27. Coughlin SS, Smith SA. The insulin-like growth factor axis, adipokines, physical activity, and obesity in relation to breast cancer incidence and recurrence. Cancer Clin Oncol. 2015;4:24–31.PubMedPubMed CentralGoogle Scholar
  28. Housa D, Housová J, Vernerová Z, Haluzík M. Adipocytokines and cancer. Physiol Res. 2006;55:233–44.PubMedGoogle Scholar
  29. Vona-Davis L, Rose DP. Adipokines as endocrine, paracrine and autocrine factors in breast cancer risk and progression. Endocr Relat Cancer. 2007;14:189–206.View ArticlePubMedGoogle Scholar
  30. Lorincz AM, Sukumar S. Molecular links between obesity and breast cancer. Endocr Relat Cancer. 2006;13:279–92.View ArticlePubMedGoogle Scholar
  31. Jardé T, Perrier S, Vasson MP, Caldefie-Chézet F. Molecular mechanisms of leptin and adiponectin in breast cancer. Eur J Cancer. 2011;47:33–43.View ArticlePubMedGoogle Scholar
  32. Choi YK, Kim MK, Bae KH, Seo HA, Jeong JY, Lee WK, et al. Serum irisin levels in new-onset type 2 diabetes. Diabetes Res Clin Pract. 2013;100:96–101.View ArticlePubMedGoogle Scholar
  33. Liu JJ, Wong MD, Toy WC, Tan CS, Liu S, Ng XW, et al. Lower circulating irisin is associated with type 2 diabetes mellitus. J Diabetes Complications. 2013;27:365–9.View ArticlePubMedGoogle Scholar
  34. Zhang C, Ding Z, Lv G, Li J, Zhou P, Zhang J. Lower Irisin Level in Patients with Type 2 Diabetes Mellitus: a Case–control Study and Meta-analysis. J Diabetes. 2015. doi:10.1111/1753-0407.12256.PubMed CentralGoogle Scholar
  35. Wen MS, Wang CY, Lin SL, Hung KC. Decrease in irisin in patients with chronic kidney disease. PLoS One. 2013;8, e64025.View ArticlePubMedPubMed CentralGoogle Scholar
  36. Ebert T, Focke D, Petroff D, Wurst U, Richter J, Bachmann A, et al. Serum levels of the myokine irisin in relation to metabolic and renal function. Eur J Endocrinol. 2014;170:501–6.View ArticlePubMedGoogle Scholar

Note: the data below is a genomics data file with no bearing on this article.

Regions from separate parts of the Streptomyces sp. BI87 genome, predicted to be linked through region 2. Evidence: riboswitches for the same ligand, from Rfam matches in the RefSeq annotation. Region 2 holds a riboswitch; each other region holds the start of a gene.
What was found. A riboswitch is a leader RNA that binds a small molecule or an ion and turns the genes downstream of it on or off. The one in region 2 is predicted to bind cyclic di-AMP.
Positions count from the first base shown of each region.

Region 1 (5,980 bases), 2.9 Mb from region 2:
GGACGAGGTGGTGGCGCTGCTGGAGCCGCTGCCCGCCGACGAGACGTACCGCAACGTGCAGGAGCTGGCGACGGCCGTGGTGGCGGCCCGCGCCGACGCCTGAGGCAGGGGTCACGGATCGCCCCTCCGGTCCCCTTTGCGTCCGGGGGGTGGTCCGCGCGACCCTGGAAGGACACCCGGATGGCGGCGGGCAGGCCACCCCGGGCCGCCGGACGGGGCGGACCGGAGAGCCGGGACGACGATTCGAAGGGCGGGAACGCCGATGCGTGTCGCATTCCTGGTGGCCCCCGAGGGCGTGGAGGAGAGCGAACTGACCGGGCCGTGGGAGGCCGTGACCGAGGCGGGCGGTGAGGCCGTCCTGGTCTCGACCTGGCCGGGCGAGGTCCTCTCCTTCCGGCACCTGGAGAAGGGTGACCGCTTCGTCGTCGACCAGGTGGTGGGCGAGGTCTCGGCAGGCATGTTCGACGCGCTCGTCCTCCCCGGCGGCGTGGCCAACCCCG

37. Yang S, Xiao F, Pan L, Zhang H, Ma Z, Liu S, et al. Association of serum irisin and body composition with chronic kidney disease in obese Chinese adults: a cross-sectional study. BMC Nephrol. 2015;16:16.View ArticlePubMedPubMed CentralGoogle Scholar
  38. Aronis KN, Moreno M, Polyzos SA, Mareno-Navarrete JM, Ricart W, Delgado E, et al. Circulating irisin levels and coronary heart disease association with future acute coronary syndrome and major adverse cardiovascular events. Int J Obes (Lond). 2015;39:156–61.View ArticleGoogle Scholar
  39. Kuloglu T, Aydin S, Eren MN, Yilmaz M, Sahin I, Kalayi M, et al. Irisin: a potential candidate marker for myocardial infarction. Peptides. 2014;55:85–91.View ArticlePubMedGoogle Scholar
  40. Lecker SH, Zavin A, Cao P, Arena R, Allsup K, Daniels KM, et al. Expression of the irisin precursor FNDC5 in skeletal muscle correlates with aerobic exercise performance in patients with heart failure. Circ Heart Fail. 2012;5:812–8.View ArticlePubMedGoogle Scholar
  41. Chang CL, Huang SY, Soong YK, Cheng PJ, Wang CJ, Liang IT. Circulating irisin and glucose-dependent insulinotropic peptide are associated with the development of polycystic ovary syndrome. J Clin Endocrinol Metab. 2014;99:E2539–48.View ArticlePubMedGoogle Scholar
  42. Li M, Yang M, Zhou X, Fang X, Hu W, Zhu W, et al. Elevated circulating levels of irisin and the effect of metformin treatment in women with polycystic ovary syndrome. J Clin Endocrinol Metab. 2015;100:1485–93.View ArticlePubMedGoogle Scholar
  43. Moon HS, Mantzoros CS. Regulation of cell proliferation and malignant potential by irisin in endometrial, colon, thyroid and esophageal cell lines. Metabolism. 2014;63:188–93.View ArticlePubMedGoogle Scholar
  44. Gannon NP, Vaughan RA, Garcia-Smith R, Bisoffi M, Trujillo KA. Effects of the exercise-inducible myokine irisin on malignant and non-malignant breast epithelial cell behavior in vitro. Int J Cancer. 2015;136:E197–202.View ArticlePubMedGoogle Scholar
  45. Kurdiova T, Balaz M, Vician M, Maderova D, Vlcek M, Valkovic L, et al. Effects of obesity, diabetes and exercise on Fndc5 gene expression and irisin release in human skeletal muscle and adipose tissue: in vivo and in vitro studies. J Physiol. 2014;152:1091–107.View ArticleGoogle Scholar
  46. Matsuzawa Y. Adiponectin: identification, physiology and clinical relevance in metabolic and vascular disease. Atheroscler Suppl. 2005;6:7–14.View ArticlePubMedGoogle Scholar
  47. Cnop M, Havel PJ, Utzschneider KM, Carr DB, Sinha MK, Boyko EJ, et al. Relationship of adiponectin to body fat distribution, insulin sensitivity and plasma lipoproteins: evidence for independent roles of age and sex. Diabetologia. 2003;46:459–69.PubMedGoogle Scholar
  48. Arita Y, Kihara S, Ouchi N, Takahashi M, Maeda K, Miyagawa J, et al. Paradoxical decrease of an adipose-specific protein, adiponectin, in obesity. Biochem Biophys Res Commun. 1999;257:79–83.View ArticlePubMedGoogle Scholar
  49. Weyer C, Funahashi T, Tanaka S, Hotta K, Matsuzawa Y, Pratley RE, et al. Hypoadiponectinemia in obesity and type 2 diabetes: close association with insulin resistance and hyperinsulinemia. J Clin Endocrinol Metab. 2001;86:1930–5.View ArticlePubMedGoogle Scholar